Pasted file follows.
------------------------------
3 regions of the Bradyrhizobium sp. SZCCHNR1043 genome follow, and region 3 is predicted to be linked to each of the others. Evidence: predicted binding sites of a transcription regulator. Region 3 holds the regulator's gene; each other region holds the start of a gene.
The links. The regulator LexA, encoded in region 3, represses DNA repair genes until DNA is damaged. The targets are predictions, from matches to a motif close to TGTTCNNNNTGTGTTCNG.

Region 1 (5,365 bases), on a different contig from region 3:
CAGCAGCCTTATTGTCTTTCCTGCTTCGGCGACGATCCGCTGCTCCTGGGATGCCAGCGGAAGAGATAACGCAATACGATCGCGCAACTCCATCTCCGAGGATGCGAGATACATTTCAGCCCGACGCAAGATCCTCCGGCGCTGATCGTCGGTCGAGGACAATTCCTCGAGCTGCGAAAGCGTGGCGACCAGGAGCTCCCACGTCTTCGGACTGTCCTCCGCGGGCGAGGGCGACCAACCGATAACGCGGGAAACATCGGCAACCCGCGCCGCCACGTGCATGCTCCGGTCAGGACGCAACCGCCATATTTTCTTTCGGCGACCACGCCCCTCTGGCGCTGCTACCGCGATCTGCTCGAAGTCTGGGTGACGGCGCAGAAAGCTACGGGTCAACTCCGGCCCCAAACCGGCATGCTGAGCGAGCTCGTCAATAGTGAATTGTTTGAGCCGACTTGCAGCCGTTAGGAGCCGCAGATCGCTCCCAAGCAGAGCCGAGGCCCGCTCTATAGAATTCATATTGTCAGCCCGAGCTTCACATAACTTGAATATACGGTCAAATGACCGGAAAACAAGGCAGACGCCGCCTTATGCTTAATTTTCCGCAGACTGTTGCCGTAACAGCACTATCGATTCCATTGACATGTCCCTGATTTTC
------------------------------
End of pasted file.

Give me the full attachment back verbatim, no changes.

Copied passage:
3 regions of the Bradyrhizobium sp. SZCCHNR1043 genome follow, and region 3 is predicted to be linked to each of the others. Evidence: predicted binding sites of a transcription regulator. Region 3 holds the regulator's gene; each other region holds the start of a gene.
The links. The regulator LexA, encoded in region 3, represses DNA repair genes until DNA is damaged. The targets are predictions, from matches to a motif close to TGTTCNNNNTGTGTTCNG.

Region 1 (5,365 bases), on a different contig from region 3:
CAGCAGCCTTATTGTCTTTCCTGCTTCGGCGACGATCCGCTGCTCCTGGGATGCCAGCGGAAGAGATAACGCAATACGATCGCGCAACTCCATCTCCGAGGATGCGAGATACATTTCAGCCCGACGCAAGATCCTCCGGCGCTGATCGTCGGTCGAGGACAATTCCTCGAGCTGCGAAAGCGTGGCGACCAGGAGCTCCCACGTCTTCGGACTGTCCTCCGCGGGCGAGGGCGACCAACCGATAACGCGGGAAACATCGGCAACCCGCGCCGCCACGTGCATGCTCCGGTCAGGACGCAACCGCCATATTTTCTTTCGGCGACCACGCCCCTCTGGCGCTGCTACCGCGATCTGCTCGAAGTCTGGGTGACGGCGCAGAAAGCTACGGGTCAACTCCGGCCCCAAACCGGCATGCTGAGCGAGCTCGTCAATAGTGAATTGTTTGAGCCGACTTGCAGCCGTTAGGAGCCGCAGATCGCTCCCAAGCAGAGCCGAGGCCCGCTCTATAGAATTCATATTGTCAGCCCGAGCTTCACATAACTTGAATATACGGTCAAATGACCGGAAAACAAGGCAGACGCCGCCTTATGCTTAATTTTCCGCAGACTGTTGCCGTAACAGCACTATCGATTCCATTGACATGTCCCTGATTTTC